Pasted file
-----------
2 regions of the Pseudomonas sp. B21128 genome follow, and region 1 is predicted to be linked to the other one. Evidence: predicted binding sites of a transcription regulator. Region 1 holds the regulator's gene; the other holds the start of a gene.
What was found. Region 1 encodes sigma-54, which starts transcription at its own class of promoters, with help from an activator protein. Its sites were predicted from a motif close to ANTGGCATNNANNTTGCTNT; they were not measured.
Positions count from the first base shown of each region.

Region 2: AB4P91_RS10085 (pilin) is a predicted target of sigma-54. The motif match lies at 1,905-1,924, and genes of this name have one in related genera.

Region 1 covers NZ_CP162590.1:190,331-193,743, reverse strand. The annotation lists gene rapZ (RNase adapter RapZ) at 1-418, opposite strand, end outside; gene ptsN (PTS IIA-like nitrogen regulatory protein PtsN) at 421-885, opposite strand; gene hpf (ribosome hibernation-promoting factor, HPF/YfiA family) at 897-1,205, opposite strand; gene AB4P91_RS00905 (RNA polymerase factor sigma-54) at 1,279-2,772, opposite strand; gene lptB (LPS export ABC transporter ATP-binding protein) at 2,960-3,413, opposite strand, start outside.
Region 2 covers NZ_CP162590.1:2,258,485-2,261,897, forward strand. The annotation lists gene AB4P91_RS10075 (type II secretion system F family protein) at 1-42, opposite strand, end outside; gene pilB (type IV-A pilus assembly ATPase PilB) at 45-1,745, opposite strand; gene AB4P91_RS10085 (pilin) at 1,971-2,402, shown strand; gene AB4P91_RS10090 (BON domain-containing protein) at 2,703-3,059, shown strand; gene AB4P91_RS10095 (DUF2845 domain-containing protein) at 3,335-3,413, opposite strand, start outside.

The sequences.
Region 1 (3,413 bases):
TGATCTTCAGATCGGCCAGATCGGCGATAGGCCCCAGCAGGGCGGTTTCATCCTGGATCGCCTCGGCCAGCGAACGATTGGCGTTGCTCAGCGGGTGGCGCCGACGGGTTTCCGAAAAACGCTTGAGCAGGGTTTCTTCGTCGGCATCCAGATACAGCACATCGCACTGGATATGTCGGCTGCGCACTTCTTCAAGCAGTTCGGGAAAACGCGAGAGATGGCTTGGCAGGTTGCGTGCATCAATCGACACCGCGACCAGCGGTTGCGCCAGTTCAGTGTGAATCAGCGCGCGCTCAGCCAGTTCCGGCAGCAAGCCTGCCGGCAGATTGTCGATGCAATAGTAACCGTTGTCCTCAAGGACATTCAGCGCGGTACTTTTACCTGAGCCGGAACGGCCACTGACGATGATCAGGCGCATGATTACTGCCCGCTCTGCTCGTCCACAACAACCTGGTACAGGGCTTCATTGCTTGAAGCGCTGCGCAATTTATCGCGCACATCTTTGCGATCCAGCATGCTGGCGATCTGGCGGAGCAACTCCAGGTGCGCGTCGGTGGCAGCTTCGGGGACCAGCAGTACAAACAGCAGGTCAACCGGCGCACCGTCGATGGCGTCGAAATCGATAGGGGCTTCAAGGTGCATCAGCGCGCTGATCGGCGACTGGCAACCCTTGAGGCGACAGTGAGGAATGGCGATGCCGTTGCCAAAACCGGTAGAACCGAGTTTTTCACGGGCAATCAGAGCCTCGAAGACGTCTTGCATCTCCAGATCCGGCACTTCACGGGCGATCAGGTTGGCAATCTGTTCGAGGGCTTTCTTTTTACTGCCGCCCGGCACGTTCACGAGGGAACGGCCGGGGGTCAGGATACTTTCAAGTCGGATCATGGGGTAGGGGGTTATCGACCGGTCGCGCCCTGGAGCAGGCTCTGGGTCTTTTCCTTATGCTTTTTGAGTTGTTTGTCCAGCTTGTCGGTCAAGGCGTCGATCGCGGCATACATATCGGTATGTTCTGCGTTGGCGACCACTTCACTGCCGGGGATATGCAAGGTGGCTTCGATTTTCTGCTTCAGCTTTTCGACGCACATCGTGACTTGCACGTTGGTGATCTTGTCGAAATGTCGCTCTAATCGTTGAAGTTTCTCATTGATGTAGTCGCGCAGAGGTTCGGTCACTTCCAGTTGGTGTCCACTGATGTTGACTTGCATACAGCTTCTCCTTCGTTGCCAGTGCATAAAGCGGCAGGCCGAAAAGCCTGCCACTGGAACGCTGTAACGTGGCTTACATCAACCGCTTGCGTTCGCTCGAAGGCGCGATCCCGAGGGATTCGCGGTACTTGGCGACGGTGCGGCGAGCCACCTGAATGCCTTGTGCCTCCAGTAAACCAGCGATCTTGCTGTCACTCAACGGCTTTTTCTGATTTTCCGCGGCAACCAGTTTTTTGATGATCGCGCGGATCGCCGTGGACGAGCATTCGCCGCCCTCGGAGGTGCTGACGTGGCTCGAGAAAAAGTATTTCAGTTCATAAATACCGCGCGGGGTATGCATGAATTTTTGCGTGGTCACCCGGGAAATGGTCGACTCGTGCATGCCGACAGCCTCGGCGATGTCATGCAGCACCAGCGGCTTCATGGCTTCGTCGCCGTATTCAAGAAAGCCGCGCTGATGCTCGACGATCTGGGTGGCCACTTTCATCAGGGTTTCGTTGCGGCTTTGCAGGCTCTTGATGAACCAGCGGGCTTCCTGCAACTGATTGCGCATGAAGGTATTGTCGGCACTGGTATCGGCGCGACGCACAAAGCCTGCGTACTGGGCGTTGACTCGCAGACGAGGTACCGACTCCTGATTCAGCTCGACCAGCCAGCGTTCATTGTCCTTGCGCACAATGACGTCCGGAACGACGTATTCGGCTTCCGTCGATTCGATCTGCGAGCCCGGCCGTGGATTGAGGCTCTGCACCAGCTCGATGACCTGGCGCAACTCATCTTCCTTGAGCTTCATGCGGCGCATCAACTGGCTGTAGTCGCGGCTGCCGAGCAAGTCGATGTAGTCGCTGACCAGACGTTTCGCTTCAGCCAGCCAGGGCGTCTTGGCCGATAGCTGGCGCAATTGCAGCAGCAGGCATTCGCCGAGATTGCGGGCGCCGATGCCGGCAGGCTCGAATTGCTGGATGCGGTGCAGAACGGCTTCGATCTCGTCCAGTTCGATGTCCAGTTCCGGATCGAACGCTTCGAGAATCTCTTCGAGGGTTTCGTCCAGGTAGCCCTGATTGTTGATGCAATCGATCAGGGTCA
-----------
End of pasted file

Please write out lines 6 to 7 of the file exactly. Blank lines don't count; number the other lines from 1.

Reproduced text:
Region 2 covers NZ_CP162590.1:2,258,485-2,261,897, forward strand. The annotation lists gene AB4P91_RS10075 (type II secretion system F family protein) at 1-42, opposite strand, end outside; gene pilB (type IV-A pilus assembly ATPase PilB) at 45-1,745, opposite strand; gene AB4P91_RS10085 (pilin) at 1,971-2,402, shown strand; gene AB4P91_RS10090 (BON domain-containing protein) at 2,703-3,059, shown strand; gene AB4P91_RS10095 (DUF2845 domain-containing protein) at 3,335-3,413, opposite strand, start outside.

The sequences.